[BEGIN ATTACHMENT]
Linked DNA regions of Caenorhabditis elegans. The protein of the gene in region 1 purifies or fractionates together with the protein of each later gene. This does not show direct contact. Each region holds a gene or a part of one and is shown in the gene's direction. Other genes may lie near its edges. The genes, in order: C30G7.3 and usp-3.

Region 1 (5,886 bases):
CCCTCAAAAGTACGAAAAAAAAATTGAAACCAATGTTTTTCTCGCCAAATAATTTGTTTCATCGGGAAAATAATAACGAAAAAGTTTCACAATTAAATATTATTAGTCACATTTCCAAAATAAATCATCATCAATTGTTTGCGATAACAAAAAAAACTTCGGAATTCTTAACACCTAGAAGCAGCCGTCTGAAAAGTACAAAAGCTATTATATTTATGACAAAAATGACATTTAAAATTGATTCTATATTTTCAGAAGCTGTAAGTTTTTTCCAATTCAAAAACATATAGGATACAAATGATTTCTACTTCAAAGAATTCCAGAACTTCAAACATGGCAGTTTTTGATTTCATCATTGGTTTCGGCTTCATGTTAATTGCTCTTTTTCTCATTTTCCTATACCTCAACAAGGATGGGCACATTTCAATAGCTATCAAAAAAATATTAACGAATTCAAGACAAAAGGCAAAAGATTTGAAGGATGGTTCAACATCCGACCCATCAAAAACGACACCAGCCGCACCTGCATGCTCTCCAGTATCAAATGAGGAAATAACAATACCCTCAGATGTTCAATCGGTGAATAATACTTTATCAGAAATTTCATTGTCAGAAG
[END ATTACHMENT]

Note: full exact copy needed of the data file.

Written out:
Linked DNA regions of Caenorhabditis elegans. The protein of the gene in region 1 purifies or fractionates together with the protein of each later gene. This does not show direct contact. Each region holds a gene or a part of one and is shown in the gene's direction. Other genes may lie near its edges. The genes, in order: C30G7.3 and usp-3.

Region 1 (5,886 bases):
CCCTCAAAAGTACGAAAAAAAAATTGAAACCAATGTTTTTCTCGCCAAATAATTTGTTTCATCGGGAAAATAATAACGAAAAAGTTTCACAATTAAATATTATTAGTCACATTTCCAAAATAAATCATCATCAATTGTTTGCGATAACAAAAAAAACTTCGGAATTCTTAACACCTAGAAGCAGCCGTCTGAAAAGTACAAAAGCTATTATATTTATGACAAAAATGACATTTAAAATTGATTCTATATTTTCAGAAGCTGTAAGTTTTTTCCAATTCAAAAACATATAGGATACAAATGATTTCTACTTCAAAGAATTCCAGAACTTCAAACATGGCAGTTTTTGATTTCATCATTGGTTTCGGCTTCATGTTAATTGCTCTTTTTCTCATTTTCCTATACCTCAACAAGGATGGGCACATTTCAATAGCTATCAAAAAAATATTAACGAATTCAAGACAAAAGGCAAAAGATTTGAAGGATGGTTCAACATCCGACCCATCAAAAACGACACCAGCCGCACCTGCATGCTCTCCAGTATCAAATGAGGAAATAACAATACCCTCAGATGTTCAATCGGTGAATAATACTTTATCAGAAATTTCATTGTCAGAAG